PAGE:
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A Heartbreaking Work of Staggering Genius (2000)

by Dave Eggers

Other authors: See the other authors section.

MembersReviewsPopularityAverage ratingMentions
2,348306,483 (3.49)234
One of the most mesmerizing memoirs of the literary season: a wrenching, hilarious, and stylistically groundbreaking story of a college senior who, in the space of five weeks, loses both of his parents to cancer and inherits his eight-year-old brother. "Well, this was when Bill was sighing a lot. He had decided that after our parents died he just didn't want any more fighting between what was left of us. He was twenty-four, Beth was twenty-three, I was twenty-one, Toph was eight, and all of us were so tired already, from that winter. So when something would come up, any little thing, some bill to pay or decision to make, he would just sigh, his eyes tired, his mouth in a sorry kind of smile. But Beth and I ... Jesus, we were fighting with everyone, anyone, each other, with strangers at bars, anywhere -- we were angry people wanting to exact revenge. We came to California and we wanted everything, would take what was ours, anything within reach. And I decided that little Toph and I, he with his backward hat and long hair, living together in our little house in Berkeley, would be world-destroyers. We inherited each other and, we felt, a responsibility to reinvent everything, to scoff and re-create and drive fast while singing loudly and pounding the windows. It was a hopeless sort of exhilaration, a kind of arrogance born of fatalism, I guess, of the feeling that if you could lose a couple of parents in a month, then basically anything could happen, at any time -- all bullets bear your name, all cars are there to crush you, any balcony could give way; more disaster seemed only logical. And then, as in Dorothy's dream, all these people I grew up with were there, too, some of them orphans also, most but not all of us believing that what we had been given was extraordinary, that it was time to tear or break down, ruin, remake, take and devour. This was San Francisco, you know, and everyone had some dumb idea -- I mean, wicca? -- and no one there would tell you yours was doomed. Thus the public nudity, and this ridiculous magazine, and the Real World tryout, all this need, most of it disguised by sneering, but all driven by a hyper-awareness of this window, I guess, a few years when your muscles are taut, coiled up and vibrating. But what to do with the energy? I mean, when we drive, Toph and I, and we drive past people, standing on top of all these hills, part of me wants to stop the car and turn up the radio and have us all dance in formation, and part of me wants to run them all over."--Excerpt from chapter 5.… (more)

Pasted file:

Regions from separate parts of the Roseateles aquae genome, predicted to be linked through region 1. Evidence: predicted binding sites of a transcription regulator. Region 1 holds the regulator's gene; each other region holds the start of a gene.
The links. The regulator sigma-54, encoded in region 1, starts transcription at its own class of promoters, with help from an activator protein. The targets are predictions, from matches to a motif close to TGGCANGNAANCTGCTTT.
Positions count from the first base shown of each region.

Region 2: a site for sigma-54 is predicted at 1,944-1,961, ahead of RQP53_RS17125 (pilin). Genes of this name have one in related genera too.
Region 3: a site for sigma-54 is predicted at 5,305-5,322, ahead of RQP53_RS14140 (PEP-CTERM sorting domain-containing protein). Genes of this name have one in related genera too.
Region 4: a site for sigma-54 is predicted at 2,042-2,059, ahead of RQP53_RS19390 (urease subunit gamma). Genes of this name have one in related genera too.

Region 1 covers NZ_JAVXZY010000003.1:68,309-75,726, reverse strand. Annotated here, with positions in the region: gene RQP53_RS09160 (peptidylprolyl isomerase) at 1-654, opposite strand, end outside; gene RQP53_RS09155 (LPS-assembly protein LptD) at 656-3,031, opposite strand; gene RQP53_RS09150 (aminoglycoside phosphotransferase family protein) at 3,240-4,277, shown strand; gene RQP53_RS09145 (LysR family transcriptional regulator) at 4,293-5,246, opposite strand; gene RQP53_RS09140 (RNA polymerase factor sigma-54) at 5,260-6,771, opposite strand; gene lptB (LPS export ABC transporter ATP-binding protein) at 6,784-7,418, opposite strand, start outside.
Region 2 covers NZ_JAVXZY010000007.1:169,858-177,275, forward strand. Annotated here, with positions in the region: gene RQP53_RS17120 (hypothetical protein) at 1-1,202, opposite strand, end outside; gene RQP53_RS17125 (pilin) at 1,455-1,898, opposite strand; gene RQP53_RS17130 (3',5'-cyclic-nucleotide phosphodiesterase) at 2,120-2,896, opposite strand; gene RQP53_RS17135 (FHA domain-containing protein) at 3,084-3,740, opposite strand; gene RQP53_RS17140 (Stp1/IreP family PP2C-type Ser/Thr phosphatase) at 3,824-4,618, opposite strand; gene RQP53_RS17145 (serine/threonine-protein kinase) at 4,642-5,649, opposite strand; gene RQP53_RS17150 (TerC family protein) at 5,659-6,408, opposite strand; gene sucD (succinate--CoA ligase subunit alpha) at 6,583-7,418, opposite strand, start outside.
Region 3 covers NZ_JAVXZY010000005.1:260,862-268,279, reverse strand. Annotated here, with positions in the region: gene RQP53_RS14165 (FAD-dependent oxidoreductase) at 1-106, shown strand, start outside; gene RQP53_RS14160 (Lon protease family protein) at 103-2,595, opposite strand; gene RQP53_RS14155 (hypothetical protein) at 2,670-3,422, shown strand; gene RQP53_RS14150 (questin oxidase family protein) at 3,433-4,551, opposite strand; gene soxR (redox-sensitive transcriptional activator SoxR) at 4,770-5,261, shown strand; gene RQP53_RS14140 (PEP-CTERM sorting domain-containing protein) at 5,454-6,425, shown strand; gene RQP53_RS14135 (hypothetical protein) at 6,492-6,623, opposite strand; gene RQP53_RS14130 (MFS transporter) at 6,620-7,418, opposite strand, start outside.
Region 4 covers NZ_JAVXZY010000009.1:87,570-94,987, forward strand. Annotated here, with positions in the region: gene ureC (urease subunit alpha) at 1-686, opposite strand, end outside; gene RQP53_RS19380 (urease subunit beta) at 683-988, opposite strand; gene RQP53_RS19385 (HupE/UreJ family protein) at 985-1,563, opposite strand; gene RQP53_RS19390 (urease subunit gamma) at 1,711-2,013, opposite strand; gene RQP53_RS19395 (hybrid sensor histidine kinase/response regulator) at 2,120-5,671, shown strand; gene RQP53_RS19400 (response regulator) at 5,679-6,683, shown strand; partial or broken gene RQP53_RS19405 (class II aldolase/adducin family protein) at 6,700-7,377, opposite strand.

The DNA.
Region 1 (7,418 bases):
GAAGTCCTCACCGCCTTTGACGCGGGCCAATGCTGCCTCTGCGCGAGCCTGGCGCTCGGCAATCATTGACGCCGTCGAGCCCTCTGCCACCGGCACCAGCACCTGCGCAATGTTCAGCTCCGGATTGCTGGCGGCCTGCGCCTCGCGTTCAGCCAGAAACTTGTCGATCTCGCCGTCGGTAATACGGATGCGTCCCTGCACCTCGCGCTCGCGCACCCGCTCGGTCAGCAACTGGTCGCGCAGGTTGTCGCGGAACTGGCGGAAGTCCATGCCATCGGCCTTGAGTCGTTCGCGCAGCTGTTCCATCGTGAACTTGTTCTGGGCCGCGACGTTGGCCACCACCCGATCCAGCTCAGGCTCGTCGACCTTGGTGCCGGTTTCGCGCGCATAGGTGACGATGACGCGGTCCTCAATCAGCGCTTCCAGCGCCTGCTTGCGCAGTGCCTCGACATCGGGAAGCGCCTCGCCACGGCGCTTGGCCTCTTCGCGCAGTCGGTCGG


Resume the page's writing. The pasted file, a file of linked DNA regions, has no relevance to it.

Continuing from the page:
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» See also 234 mentions

English (27)  Italian (1)  Norwegian (1)  Portuguese (1)  All languages (30)
Showing 1-5 of 27 (next | show all)
Sigh.
I think someone commented on the title, “A Heartbreaking Work of Staggering Genius” and commented that it wasn’t.
I must agree. This was a waste of good paper.
( )
  kent23124 | May 19, 2023 |
A HEARTBREAKING WORK OF STAGGERING GENIUS is delightful. Dave Eggers has a writing style like I’ve never read before. What would otherwise be, for example, sad or serious, he lightens. My gosh, he even makes the copyright page enjoyable reading! And I'm glad I read a hardcover copy and could see the cover minus the dust jacket. Check it out if you can.

This is a memoir. Eggers explains that he wouldn’t really call A HEARTBREAKING WORK OF STAGGERING GENIUS a true story because he made up the dialog. And sometimes that dialog is obviously his invention, such as when a 9-year-old boy talks with the maturity of a 30-year-old man or when he begins with his MTV interview that turns into something else. I sometimes had to re-read to understand what he was doing.

Before the beginning of A HEARTBREAKING WORK OF STAGGERING GENIUS Eggers notes all the parts you can safely skip. But that made me want to read them all the more, and I didn’t skip anything. I admit, though, after 100 or so pages his style sometimes aggravated me, his constant repetition, so I did skim some paragraphs. Even though I could tell that those paragraphs represented his private thought processes, I sometimes found them disjointed and monotonous.

Most reviews of this book concentrate on only part of the story, he and his little brother. Yes, Eggers raises his much younger brother, Toph, after their parents died. And, of course, Toph is a big part of the story, occupying Eggers' thoughts most of the time.